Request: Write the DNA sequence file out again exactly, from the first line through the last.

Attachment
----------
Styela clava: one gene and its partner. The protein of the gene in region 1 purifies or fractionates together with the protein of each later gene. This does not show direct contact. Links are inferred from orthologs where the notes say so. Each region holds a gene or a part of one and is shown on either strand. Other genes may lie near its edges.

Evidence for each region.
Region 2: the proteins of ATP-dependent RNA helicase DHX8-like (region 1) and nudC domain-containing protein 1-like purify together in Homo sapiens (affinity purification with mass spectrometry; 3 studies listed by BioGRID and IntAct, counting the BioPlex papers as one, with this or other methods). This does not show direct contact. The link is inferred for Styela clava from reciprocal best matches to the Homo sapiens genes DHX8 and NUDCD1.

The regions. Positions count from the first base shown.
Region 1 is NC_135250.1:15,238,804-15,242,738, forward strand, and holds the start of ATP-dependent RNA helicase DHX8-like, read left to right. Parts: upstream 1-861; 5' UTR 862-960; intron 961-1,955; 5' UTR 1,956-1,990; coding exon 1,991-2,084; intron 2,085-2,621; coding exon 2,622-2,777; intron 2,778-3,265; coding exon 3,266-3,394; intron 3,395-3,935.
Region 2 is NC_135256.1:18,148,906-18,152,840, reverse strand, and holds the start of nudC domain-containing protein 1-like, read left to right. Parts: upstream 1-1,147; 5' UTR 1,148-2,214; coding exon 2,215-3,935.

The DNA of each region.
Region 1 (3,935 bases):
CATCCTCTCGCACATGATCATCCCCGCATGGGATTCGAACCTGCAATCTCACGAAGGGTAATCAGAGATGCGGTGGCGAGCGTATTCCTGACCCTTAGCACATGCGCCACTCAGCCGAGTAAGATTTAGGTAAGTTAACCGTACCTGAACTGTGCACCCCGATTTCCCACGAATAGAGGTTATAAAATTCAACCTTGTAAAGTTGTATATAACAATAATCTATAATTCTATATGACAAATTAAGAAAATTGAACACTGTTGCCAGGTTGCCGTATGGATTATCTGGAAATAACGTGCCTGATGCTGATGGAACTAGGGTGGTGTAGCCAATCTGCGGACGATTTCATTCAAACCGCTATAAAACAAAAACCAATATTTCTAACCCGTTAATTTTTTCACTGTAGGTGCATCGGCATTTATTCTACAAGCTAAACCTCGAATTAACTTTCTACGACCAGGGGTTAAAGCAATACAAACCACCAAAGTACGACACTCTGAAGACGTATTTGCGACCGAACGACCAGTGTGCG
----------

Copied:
Styela clava: one gene and its partner. The protein of the gene in region 1 purifies or fractionates together with the protein of each later gene. This does not show direct contact. Links are inferred from orthologs where the notes say so. Each region holds a gene or a part of one and is shown on either strand. Other genes may lie near its edges.

Evidence for each region.
Region 2: the proteins of ATP-dependent RNA helicase DHX8-like (region 1) and nudC domain-containing protein 1-like purify together in Homo sapiens (affinity purification with mass spectrometry; 3 studies listed by BioGRID and IntAct, counting the BioPlex papers as one, with this or other methods). This does not show direct contact. The link is inferred for Styela clava from reciprocal best matches to the Homo sapiens genes DHX8 and NUDCD1.

The regions. Positions count from the first base shown.
Region 1 is NC_135250.1:15,238,804-15,242,738, forward strand, and holds the start of ATP-dependent RNA helicase DHX8-like, read left to right. Parts: upstream 1-861; 5' UTR 862-960; intron 961-1,955; 5' UTR 1,956-1,990; coding exon 1,991-2,084; intron 2,085-2,621; coding exon 2,622-2,777; intron 2,778-3,265; coding exon 3,266-3,394; intron 3,395-3,935.
Region 2 is NC_135256.1:18,148,906-18,152,840, reverse strand, and holds the start of nudC domain-containing protein 1-like, read left to right. Parts: upstream 1-1,147; 5' UTR 1,148-2,214; coding exon 2,215-3,935.

The DNA of each region.
Region 1 (3,935 bases):
CATCCTCTCGCACATGATCATCCCCGCATGGGATTCGAACCTGCAATCTCACGAAGGGTAATCAGAGATGCGGTGGCGAGCGTATTCCTGACCCTTAGCACATGCGCCACTCAGCCGAGTAAGATTTAGGTAAGTTAACCGTACCTGAACTGTGCACCCCGATTTCCCACGAATAGAGGTTATAAAATTCAACCTTGTAAAGTTGTATATAACAATAATCTATAATTCTATATGACAAATTAAGAAAATTGAACACTGTTGCCAGGTTGCCGTATGGATTATCTGGAAATAACGTGCCTGATGCTGATGGAACTAGGGTGGTGTAGCCAATCTGCGGACGATTTCATTCAAACCGCTATAAAACAAAAACCAATATTTCTAACCCGTTAATTTTTTCACTGTAGGTGCATCGGCATTTATTCTACAAGCTAAACCTCGAATTAACTTTCTACGACCAGGGGTTAAAGCAATACAAACCACCAAAGTACGACACTCTGAAGACGTATTTGCGACCGAACGACCAGTGTGCG